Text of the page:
Marketo’s Marketing Nation Summit is like starter’s pistol for marketers in Q2. Spring has sprung, and thousands of marketers descended on San Francisco to learn from one another, share some drinks at the annual gala, and discover new technologies to take their marketing to the next level.

This year’s event was bigger and better than ever. Featuring an all-star lineup of speakers and keynotes, and a huge partner showcase in San Francisco’s iconic Moscone Centre, Summit educated and inspired marketers on topics from storytelling with content to managing employee engagement.

Here’s what we learned at Marketing Nation 2015:

Nothing Kills Creativity Like Stress

Arianna Huffington opened Marketing Nation 2015 with a sobering observation: more people, especially the connected, high-energy marketers in the room, cared about keeping their phone batteries above 10% than about recharging their own bodies. After suffering a collapse in 2007 Huffington realized that while she was taking exceptionally good care of her business, her own well-being was taking a back seat.

Citing that workers who get adequate rest and downtime are significantly more productive, she called on organizations to offer nap rooms for employees to recharge, make sure vacations are treated like vacations, and for managers to take charge on eliminating device usage during meetings. All of these have helped revolutionize employee culture at Huffington Post, and have helped them grow into one of the largest, most read media sites in the world.

Engagement is Everything

Engagement has always been a trendy buzzword in marketing, but Marketo CEO Phil Fernandez set the tone for Summit 2015 by saying bluntly “Mass advertising is dead. We need to let the data do the driving.”

Citing the rise in internet-enabled devices, Fernandez offered marketers an exciting new avenue for engaging with prospects, but warned that the always-on mentality comes with expectations. As connectivity and communication moves beyond tablets and phones and into appliances, cars, and even medical and fitness devices, marketers must spend more time listening and less time talking so that their messages are more targeted, relevant and personalized. While this becomes difficult as businesses grow and expand to more broad customer bases, Salman Khan, director of the Khan Academy, echoed this point during his keynote saying “The biggest challenge is how to scale while retaining a personalized, authentic product.”

With consumers using more products that track and measure their interactions with the world around them, marketers must adapt and learn how to use this data effectively.

People don’t buy what you do, they buy why you do it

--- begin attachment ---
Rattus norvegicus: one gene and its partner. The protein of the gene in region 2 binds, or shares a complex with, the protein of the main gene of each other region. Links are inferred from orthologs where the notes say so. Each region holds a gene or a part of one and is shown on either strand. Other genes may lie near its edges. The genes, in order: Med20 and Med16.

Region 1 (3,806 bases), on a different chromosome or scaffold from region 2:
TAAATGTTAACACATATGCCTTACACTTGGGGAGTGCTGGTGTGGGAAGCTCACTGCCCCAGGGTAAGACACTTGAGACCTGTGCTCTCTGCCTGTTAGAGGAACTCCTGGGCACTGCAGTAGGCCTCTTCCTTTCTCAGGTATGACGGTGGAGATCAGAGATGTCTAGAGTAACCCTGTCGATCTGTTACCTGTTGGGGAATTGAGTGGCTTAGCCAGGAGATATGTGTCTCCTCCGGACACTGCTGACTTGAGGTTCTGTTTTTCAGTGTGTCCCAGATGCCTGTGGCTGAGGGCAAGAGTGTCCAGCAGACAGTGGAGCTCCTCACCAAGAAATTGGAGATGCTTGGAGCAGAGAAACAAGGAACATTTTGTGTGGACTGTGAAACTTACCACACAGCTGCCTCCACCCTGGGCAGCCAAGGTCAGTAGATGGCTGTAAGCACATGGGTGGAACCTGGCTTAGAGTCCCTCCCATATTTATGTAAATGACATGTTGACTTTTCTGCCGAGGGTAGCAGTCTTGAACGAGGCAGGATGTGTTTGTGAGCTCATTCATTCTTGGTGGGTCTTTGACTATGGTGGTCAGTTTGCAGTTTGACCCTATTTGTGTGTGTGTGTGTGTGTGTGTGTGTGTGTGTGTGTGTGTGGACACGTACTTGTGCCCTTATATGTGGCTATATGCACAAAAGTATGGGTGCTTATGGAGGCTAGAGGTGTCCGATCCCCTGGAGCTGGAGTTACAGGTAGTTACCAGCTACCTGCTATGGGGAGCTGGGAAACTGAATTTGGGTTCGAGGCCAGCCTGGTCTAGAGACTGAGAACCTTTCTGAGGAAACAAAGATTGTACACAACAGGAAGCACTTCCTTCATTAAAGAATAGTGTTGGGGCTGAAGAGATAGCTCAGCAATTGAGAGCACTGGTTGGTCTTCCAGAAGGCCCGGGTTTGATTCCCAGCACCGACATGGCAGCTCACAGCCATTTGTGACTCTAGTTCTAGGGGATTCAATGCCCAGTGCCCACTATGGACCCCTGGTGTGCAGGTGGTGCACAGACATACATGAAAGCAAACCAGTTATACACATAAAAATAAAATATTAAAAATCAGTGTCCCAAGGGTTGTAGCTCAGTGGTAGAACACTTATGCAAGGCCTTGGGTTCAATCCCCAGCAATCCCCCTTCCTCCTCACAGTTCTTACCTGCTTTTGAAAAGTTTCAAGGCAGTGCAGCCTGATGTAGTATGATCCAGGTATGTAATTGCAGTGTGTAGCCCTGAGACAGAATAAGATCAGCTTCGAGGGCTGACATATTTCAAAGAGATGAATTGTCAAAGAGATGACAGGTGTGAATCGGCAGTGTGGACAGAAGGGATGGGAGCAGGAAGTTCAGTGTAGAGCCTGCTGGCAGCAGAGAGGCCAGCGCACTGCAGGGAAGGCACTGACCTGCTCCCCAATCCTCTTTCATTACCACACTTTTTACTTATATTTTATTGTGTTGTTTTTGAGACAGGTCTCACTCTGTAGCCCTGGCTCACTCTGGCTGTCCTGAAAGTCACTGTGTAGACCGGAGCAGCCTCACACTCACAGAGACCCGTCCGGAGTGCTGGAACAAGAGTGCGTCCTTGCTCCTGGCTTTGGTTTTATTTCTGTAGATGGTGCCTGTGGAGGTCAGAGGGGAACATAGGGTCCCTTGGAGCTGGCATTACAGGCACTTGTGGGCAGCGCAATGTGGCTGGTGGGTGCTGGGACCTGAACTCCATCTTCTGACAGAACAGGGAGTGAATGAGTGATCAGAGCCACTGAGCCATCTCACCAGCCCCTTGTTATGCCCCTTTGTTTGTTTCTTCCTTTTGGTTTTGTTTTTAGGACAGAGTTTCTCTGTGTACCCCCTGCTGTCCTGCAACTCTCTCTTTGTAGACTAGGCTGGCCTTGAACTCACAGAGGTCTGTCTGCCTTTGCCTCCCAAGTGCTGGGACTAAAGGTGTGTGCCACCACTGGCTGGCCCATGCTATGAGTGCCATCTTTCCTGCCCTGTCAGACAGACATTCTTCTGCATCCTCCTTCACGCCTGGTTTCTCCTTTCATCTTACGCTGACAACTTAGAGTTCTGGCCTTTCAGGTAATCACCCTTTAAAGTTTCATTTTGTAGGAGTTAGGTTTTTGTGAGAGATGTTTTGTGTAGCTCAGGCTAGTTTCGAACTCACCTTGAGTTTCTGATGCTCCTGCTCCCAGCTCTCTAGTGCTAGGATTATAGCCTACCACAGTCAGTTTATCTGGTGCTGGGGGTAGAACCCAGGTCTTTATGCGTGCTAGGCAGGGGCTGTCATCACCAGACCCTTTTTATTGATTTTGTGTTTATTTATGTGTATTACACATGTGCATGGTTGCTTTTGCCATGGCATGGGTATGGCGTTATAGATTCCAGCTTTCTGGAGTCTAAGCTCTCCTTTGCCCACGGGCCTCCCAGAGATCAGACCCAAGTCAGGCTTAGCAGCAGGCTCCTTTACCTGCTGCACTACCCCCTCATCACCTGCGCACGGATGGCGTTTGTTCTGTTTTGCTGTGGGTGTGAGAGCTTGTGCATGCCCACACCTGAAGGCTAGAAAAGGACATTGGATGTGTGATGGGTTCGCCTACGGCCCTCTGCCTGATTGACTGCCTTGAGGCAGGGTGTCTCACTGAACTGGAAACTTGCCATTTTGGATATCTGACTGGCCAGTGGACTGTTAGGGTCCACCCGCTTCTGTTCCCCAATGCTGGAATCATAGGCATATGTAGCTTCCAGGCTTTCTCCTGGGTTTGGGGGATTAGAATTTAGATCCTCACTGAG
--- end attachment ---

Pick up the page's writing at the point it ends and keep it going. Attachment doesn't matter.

Marketers aren’t new to storytelling, but as Fernandez pointed out, consumers are being bombarded by messaging from every angle – brands that understand the power of stories are brands that stand out.

During a breakout session on Tuesday, Taulia CMO Joe Hyland showed marketers how they use humour in their video content to tell engaging stories in an otherwise unsexy industry, and have driven huge results from their video campaigns. Rather than simply tell marketers about how they build their storytelling culture, Hyland presented a framework that every B2B marketing team can use to start producing more engaging stories:

Hyland also pointed out that mass virality isn’t always the goal of their video content. Targeting employees in the accounts-payable space, Taulia narrowcasts their content to appeal to specific goals and needs, as evidenced by their P2P superheroes series:

Salman Khan backed up this idea during his day two keynote about the educational videos he created, saying “I wasn’t trying to go viral. I was just making content that met what people needed.”

Content Must Fit with Context

One of the more popular keynote presentations at #MKTGNation was John Legend’s talk and performance after Arianna Huffington. Alternating between playing songs from his grammy-winning catalogue of music and sharing the story of his life as a performer and former management consultant, Legend gave the audience deep insight into his songwriting process.

Starting with the instrumental music, Legend said he begins developing a song by singing gibberish until he finds the right sound, and then works to craft compelling lyrics to match. He gave a demonstration of the process starting with a melody composed while collaborating with Will.I.Am, and ending with the immensely popular Ordinary People.

Legend finished his performance with All of Me, an immensely popular ode to his wife, but not before encouraging marketers to collaborate, citing his own work with a wide range of artists. Much of John Legend’s initial popularity came from collaborating with artists like Kanye West, the Black Eyed Peas, and Lauren Hill. Legend encouraged marketers to look at the teams around them for inspiration, and not to be afraid to work together towards a common creative goal.

Looking Forward to the Future

While Summit 2015 has come and gone, Marketo gave marketers a glimpse into next year’s event, leaving a distinctive souvenir on tables during the final lunch break on day two:

Whether Vegas is ready for the kind of party that Marketo throws is something we can debate next year. For now, let’s all take some time to digest the amazing lessons learned this year, and find a nap room and take a few minutes to recharge our most important marketing tool.

Jon Spenceley